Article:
As customers, companies and the world at large go mobile, mobile threats are moving into the top tier of challenges enterprises face. Some of these threats are technical in nature. For instance, when a security researcher discovered a flaw in Verizon’s mobile email application, the company’s emergency response capabilities were put to the test and a security patch was issued within 48 hours.
However, mobile technology poses exceptional security challenges because mobile links are pervasive and mobile users are on the go, distracted and less likely to notice suspicious messages. This means mobile threats can be insidious and subtle, leveraging human factors to create vulnerabilities.
Another security researcher is arguing that AT&T is now facing such a challenge as scammers send fraudulent messages to customers that cannot be readily detected. In this case, there is no purely technical fix, pointing to the need for security awareness in all aspects of mobile operations.
An Odd Bit of Code
As Charlie Osborne reports at ZDNet, mobile security researcher Randy Westergren Jr. was exploring the application programming interfaces (APIs) of his Verizon My FiOS mobile email account when he noticed a couple snippets of code were using his account username.
Since he was already logged in, changing his username should have had no effect. However, Westergren said he could enter another username and gain full access to that user’s mailbox to both read and send emails. Because of the way APIs are used and reused by developers, Westergren further suspected all the carrier’s email applications could be vulnerable.
He got in touch with Verizon at once. Within 48 hours, the company developed a security patch, confirmed it with Westergren and released it across the company network. This rapid response closed one vulnerability door, but it underlines the mobile security risks that can arise from subtle flaws in application development.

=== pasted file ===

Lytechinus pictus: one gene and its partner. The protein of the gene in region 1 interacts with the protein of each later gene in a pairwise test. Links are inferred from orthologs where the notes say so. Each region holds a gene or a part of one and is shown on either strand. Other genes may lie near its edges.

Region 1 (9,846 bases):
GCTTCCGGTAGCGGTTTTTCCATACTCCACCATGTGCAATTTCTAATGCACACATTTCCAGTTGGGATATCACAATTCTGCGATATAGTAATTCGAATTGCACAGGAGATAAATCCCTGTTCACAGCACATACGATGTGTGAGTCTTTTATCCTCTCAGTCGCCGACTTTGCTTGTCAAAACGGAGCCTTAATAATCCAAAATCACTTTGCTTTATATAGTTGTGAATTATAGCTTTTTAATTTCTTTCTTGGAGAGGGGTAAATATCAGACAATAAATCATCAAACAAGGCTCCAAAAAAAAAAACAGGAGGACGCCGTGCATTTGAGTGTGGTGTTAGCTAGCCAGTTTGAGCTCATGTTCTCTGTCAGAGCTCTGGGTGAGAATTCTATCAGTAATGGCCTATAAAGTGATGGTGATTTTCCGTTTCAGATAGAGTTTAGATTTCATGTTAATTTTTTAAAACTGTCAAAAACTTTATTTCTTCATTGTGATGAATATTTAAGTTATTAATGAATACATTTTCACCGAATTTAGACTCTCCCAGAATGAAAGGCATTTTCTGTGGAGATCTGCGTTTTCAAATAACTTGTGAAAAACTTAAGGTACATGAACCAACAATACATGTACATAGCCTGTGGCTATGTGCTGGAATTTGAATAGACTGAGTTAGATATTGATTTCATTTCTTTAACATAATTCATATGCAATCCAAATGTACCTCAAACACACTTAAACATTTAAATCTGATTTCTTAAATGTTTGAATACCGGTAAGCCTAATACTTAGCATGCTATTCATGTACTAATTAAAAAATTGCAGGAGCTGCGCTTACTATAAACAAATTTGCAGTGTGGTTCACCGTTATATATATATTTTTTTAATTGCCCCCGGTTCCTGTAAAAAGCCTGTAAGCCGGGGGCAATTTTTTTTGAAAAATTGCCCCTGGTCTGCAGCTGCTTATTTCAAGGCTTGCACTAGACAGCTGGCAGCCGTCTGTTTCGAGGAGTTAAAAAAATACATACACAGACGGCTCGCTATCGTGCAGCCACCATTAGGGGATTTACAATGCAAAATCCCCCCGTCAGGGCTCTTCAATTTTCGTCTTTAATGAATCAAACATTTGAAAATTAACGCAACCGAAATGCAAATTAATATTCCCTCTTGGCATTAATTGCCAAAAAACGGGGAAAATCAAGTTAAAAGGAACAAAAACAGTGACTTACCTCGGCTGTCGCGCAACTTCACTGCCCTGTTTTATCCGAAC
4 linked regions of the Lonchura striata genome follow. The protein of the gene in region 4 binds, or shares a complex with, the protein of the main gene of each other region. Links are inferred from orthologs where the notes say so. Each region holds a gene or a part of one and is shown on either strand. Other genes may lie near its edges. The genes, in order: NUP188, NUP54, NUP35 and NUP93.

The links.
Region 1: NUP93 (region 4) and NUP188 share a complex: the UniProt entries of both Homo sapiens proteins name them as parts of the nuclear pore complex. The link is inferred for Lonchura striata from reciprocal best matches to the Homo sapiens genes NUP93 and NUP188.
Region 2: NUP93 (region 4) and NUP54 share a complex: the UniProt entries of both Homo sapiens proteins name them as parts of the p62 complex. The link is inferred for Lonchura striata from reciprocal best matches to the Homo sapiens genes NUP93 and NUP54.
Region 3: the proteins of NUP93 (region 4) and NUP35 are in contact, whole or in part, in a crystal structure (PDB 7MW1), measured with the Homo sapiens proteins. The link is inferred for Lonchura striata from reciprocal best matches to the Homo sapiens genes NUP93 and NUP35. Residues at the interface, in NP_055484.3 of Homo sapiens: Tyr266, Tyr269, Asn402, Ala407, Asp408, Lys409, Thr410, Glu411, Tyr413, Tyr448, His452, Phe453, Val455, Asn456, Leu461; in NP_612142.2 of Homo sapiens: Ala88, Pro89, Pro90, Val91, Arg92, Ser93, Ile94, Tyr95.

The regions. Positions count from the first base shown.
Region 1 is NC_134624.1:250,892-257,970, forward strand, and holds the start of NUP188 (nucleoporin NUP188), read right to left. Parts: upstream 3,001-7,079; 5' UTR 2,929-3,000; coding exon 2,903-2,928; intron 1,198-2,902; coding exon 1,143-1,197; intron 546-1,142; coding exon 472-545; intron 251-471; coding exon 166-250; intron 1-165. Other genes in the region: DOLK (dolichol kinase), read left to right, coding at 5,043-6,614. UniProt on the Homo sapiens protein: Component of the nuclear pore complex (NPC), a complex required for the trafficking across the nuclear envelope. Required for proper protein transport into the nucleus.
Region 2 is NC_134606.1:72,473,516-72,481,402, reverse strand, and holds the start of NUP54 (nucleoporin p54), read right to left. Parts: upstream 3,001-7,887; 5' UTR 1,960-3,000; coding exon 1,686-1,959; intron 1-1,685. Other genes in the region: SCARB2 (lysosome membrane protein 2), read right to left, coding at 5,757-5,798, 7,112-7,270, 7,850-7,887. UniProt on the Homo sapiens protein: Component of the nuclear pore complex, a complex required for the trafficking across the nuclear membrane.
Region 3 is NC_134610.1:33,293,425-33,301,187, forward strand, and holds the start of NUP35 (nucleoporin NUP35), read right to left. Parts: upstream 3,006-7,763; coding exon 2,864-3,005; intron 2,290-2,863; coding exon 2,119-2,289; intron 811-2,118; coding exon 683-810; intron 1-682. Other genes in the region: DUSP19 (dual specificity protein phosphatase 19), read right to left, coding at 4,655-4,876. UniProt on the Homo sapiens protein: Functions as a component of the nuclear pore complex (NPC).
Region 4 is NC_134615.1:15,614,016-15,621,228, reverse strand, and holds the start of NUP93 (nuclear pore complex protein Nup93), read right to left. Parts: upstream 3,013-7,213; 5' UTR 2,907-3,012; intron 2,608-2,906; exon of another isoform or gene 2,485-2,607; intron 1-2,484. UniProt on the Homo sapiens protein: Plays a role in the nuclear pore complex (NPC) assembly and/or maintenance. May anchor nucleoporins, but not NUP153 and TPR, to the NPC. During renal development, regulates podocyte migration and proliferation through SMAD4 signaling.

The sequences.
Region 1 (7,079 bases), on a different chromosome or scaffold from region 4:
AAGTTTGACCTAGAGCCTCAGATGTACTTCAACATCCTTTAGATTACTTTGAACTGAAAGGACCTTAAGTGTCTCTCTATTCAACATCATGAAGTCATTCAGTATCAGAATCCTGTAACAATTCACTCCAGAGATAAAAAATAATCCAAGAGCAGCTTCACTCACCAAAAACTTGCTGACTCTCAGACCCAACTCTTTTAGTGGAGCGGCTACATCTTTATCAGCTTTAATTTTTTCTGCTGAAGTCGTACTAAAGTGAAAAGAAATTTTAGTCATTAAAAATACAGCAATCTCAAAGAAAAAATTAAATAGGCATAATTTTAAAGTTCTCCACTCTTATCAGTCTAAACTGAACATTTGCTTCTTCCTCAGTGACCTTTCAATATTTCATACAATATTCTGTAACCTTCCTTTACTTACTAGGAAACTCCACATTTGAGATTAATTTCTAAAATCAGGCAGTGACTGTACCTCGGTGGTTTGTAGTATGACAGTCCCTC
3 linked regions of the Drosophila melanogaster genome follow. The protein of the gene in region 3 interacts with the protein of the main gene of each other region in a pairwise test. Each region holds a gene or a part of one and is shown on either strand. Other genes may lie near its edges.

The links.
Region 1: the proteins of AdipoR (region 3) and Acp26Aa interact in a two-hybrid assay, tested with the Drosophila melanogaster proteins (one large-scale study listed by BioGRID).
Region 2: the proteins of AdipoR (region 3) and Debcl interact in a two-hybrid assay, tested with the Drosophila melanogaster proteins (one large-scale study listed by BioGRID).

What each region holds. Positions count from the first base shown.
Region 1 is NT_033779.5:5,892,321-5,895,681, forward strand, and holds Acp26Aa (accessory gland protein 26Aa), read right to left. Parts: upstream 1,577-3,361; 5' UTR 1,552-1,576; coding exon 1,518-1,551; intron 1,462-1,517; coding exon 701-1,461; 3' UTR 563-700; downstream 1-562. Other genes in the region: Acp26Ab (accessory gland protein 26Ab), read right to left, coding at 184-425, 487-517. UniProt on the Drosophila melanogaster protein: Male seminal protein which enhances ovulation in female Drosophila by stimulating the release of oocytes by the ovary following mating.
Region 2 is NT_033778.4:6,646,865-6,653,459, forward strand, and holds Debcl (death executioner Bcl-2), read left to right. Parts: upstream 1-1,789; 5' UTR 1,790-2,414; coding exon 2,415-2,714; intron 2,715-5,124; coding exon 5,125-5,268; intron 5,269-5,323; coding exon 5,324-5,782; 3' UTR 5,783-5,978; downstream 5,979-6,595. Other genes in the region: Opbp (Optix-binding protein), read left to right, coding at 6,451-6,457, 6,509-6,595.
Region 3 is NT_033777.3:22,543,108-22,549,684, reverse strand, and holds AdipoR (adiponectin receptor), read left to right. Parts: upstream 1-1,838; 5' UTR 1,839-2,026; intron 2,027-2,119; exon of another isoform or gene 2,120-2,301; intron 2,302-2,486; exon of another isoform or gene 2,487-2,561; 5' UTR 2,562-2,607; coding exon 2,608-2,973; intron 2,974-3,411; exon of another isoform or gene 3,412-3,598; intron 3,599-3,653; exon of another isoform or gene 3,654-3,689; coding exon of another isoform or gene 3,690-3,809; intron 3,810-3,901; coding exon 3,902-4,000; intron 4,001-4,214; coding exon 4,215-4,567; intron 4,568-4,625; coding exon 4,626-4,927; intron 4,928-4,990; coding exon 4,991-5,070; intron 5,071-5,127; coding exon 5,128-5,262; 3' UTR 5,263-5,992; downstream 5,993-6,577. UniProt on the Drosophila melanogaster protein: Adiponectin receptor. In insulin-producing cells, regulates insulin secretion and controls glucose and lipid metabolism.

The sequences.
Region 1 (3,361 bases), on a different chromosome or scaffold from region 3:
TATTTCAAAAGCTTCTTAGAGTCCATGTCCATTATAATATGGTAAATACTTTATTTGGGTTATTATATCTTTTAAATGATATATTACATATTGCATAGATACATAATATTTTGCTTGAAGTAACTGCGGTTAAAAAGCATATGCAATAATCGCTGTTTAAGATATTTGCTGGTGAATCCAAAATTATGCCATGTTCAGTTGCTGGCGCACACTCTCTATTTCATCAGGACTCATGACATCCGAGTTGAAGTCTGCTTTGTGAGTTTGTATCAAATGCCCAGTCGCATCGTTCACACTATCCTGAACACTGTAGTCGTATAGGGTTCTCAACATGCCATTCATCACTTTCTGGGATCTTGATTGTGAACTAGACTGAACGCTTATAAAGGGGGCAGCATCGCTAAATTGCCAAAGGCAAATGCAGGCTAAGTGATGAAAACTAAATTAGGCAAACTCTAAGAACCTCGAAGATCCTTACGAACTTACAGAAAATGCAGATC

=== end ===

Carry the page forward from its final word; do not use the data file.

Exploiting the Human Factor
Meanwhile, according to The Hacker News, security researcher Dani Grant found vulnerabilities in AT&T’s mobile text messages to users. However, unlike the errant code in Verizon’s email APIs, these vulnerabilities cannot be resolved with a purely technical fix because they rely on misleading human users.
One of these vulnerabilities involves so-called “short codes,” or abbreviated phone numbers, whose legitimacy users cannot readily confirm. A related vulnerability involves links to websites with names such as “dl.mymobilelocate.com” that contain no clues associating them with AT&T. Because of this, users are inadvertently trained to be too trusting; they won’t suspect links that have no apparent connection to the company. Grant notes the same subtle flaw extends to the formatting of text messages, which are not consistent in capitalization and other formatting details. Again, the result is weaker user awareness of oddities that might tip them off to a fraudulent phishing message.
A Spectrum of Mobile Threats and Vulnerabilities
Correcting these particular mobile threats is not a matter of issuing a code patch, but rather of updating policies regarding aspects such as website names and text formatting. This cannot be done overnight, and doing it effectively will require mobile security awareness among technical specialists, marketers and others who shape messages to the public.
As mobile links become even more pervasive, the scope of mobile threats will only grow. Enterprises must be aggressive when testing and analyzing code, responding to detected vulnerabilities and training everyone involved in mobile data links to have security awareness.